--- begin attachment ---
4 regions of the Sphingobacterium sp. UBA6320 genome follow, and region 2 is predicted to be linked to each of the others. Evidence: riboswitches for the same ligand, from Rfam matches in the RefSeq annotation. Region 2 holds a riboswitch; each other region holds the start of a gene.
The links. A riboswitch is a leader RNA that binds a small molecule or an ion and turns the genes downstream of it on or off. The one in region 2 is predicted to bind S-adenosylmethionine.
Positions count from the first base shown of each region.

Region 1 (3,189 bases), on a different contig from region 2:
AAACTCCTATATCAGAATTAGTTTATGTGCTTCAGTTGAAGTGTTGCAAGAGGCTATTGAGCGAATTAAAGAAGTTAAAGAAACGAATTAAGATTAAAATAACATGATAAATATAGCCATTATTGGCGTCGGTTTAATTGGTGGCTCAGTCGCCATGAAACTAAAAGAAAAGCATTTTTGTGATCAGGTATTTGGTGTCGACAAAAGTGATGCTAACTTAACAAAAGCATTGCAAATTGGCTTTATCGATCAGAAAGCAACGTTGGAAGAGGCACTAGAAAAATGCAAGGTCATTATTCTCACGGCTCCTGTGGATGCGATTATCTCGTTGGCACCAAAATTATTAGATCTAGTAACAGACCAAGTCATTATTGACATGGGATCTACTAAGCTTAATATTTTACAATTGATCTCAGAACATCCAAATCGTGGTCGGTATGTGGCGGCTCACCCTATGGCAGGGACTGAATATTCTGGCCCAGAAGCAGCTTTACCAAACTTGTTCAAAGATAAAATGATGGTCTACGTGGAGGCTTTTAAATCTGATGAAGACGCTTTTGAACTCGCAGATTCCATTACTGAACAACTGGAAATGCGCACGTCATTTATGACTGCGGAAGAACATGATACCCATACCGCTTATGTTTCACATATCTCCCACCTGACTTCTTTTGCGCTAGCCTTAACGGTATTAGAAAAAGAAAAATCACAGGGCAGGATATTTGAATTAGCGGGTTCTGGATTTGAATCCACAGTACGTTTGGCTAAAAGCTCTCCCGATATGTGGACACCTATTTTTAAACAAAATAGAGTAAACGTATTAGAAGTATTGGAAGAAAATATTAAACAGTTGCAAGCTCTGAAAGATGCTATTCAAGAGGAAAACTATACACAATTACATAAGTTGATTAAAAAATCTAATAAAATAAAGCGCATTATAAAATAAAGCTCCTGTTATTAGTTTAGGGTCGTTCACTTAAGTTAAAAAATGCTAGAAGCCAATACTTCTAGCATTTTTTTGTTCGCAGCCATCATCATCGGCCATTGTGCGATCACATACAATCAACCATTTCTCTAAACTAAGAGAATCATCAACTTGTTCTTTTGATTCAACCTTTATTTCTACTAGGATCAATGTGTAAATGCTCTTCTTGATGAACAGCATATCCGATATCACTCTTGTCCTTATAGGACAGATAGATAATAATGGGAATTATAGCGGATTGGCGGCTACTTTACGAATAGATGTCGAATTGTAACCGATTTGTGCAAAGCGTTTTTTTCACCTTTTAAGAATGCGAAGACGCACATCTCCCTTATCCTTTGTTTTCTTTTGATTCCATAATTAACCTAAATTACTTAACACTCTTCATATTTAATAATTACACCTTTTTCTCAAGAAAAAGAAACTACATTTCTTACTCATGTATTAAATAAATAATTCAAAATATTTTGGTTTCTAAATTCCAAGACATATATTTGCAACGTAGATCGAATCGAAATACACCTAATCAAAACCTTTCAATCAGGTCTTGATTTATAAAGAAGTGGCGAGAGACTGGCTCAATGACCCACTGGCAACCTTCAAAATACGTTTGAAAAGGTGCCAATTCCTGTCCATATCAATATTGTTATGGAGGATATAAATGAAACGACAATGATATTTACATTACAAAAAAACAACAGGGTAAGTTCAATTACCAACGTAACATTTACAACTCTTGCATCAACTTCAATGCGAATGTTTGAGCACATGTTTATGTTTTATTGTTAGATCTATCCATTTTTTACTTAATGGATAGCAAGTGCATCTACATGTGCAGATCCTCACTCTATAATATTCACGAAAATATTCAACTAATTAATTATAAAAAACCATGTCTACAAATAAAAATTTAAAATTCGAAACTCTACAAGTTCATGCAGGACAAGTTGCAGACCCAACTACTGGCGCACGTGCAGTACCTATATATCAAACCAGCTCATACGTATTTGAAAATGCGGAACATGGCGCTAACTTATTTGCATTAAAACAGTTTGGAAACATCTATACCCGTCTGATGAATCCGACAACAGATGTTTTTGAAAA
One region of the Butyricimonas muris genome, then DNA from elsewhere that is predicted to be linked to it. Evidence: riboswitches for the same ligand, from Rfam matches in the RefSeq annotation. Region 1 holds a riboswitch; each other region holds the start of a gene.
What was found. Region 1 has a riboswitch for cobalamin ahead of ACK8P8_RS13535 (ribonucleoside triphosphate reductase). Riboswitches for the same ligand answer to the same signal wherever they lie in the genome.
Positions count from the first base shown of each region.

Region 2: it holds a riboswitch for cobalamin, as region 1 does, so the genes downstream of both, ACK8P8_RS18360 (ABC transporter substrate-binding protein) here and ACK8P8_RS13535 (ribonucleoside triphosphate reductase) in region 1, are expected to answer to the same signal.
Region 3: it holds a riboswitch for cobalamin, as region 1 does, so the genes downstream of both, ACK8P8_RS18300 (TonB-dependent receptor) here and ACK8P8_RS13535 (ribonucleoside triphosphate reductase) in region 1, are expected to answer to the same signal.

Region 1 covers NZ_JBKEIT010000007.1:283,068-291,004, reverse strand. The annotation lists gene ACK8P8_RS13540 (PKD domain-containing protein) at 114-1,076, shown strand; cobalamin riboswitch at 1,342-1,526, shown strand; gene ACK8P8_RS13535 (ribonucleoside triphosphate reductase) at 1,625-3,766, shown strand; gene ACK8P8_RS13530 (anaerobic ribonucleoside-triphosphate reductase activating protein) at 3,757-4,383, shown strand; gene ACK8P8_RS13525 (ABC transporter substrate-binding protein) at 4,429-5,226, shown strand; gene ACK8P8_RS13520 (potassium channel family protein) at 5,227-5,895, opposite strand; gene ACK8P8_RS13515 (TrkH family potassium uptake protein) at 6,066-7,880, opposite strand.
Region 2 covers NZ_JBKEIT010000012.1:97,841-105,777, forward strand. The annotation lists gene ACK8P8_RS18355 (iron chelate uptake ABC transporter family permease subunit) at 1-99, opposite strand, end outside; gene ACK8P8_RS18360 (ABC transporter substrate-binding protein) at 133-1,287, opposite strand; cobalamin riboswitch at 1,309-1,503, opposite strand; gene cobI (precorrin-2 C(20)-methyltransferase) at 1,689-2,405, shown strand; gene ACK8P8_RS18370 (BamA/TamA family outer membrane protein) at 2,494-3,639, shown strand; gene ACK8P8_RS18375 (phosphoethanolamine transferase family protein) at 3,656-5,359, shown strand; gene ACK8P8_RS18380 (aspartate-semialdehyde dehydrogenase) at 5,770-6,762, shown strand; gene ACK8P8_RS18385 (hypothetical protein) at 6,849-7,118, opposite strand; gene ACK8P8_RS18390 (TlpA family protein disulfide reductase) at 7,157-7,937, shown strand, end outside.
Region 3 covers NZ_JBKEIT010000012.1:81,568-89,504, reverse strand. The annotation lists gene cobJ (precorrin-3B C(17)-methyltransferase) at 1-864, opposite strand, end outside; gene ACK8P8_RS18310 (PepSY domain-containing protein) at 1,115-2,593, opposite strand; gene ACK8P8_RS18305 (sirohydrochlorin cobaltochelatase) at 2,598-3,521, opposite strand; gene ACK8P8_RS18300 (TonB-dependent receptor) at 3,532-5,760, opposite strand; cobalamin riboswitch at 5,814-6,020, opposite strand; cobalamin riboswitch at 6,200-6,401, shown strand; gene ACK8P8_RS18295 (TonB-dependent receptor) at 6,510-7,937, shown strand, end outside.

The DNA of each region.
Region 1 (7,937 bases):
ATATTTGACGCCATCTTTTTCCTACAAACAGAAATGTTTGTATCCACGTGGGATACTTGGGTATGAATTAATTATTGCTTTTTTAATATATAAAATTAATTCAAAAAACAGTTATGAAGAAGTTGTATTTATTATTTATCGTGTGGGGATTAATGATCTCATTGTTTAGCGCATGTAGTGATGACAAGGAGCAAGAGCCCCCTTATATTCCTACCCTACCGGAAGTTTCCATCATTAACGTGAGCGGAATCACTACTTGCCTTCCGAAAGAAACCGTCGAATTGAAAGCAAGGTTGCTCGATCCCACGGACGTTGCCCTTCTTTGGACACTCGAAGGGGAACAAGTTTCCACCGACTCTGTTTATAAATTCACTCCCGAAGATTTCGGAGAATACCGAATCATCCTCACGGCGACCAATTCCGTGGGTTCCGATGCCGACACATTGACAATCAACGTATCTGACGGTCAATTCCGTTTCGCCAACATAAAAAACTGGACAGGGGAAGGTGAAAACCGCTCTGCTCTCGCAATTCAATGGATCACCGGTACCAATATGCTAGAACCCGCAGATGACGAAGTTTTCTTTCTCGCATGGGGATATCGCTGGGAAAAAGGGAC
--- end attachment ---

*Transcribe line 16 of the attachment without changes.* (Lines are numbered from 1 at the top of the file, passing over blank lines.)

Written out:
ATATTTGACGCCATCTTTTTCCTACAAACAGAAATGTTTGTATCCACGTGGGATACTTGGGTATGAATTAATTATTGCTTTTTTAATATATAAAATTAATTCAAAAAACAGTTATGAAGAAGTTGTATTTATTATTTATCGTGTGGGGATTAATGATCTCATTGTTTAGCGCATGTAGTGATGACAAGGAGCAAGAGCCCCCTTATATTCCTACCCTACCGGAAGTTTCCATCATTAACGTGAGCGGAATCACTACTTGCCTTCCGAAAGAAACCGTCGAATTGAAAGCAAGGTTGCTCGATCCCACGGACGTTGCCCTTCTTTGGACACTCGAAGGGGAACAAGTTTCCACCGACTCTGTTTATAAATTCACTCCCGAAGATTTCGGAGAATACCGAATCATCCTCACGGCGACCAATTCCGTGGGTTCCGATGCCGACACATTGACAATCAACGTATCTGACGGTCAATTCCGTTTCGCCAACATAAAAAACTGGACAGGGGAAGGTGAAAACCGCTCTGCTCTCGCAATTCAATGGATCACCGGTACCAATATGCTAGAACCCGCAGATGACGAAGTTTTCTTTCTCGCATGGGGATATCGCTGGGAAAAAGGGAC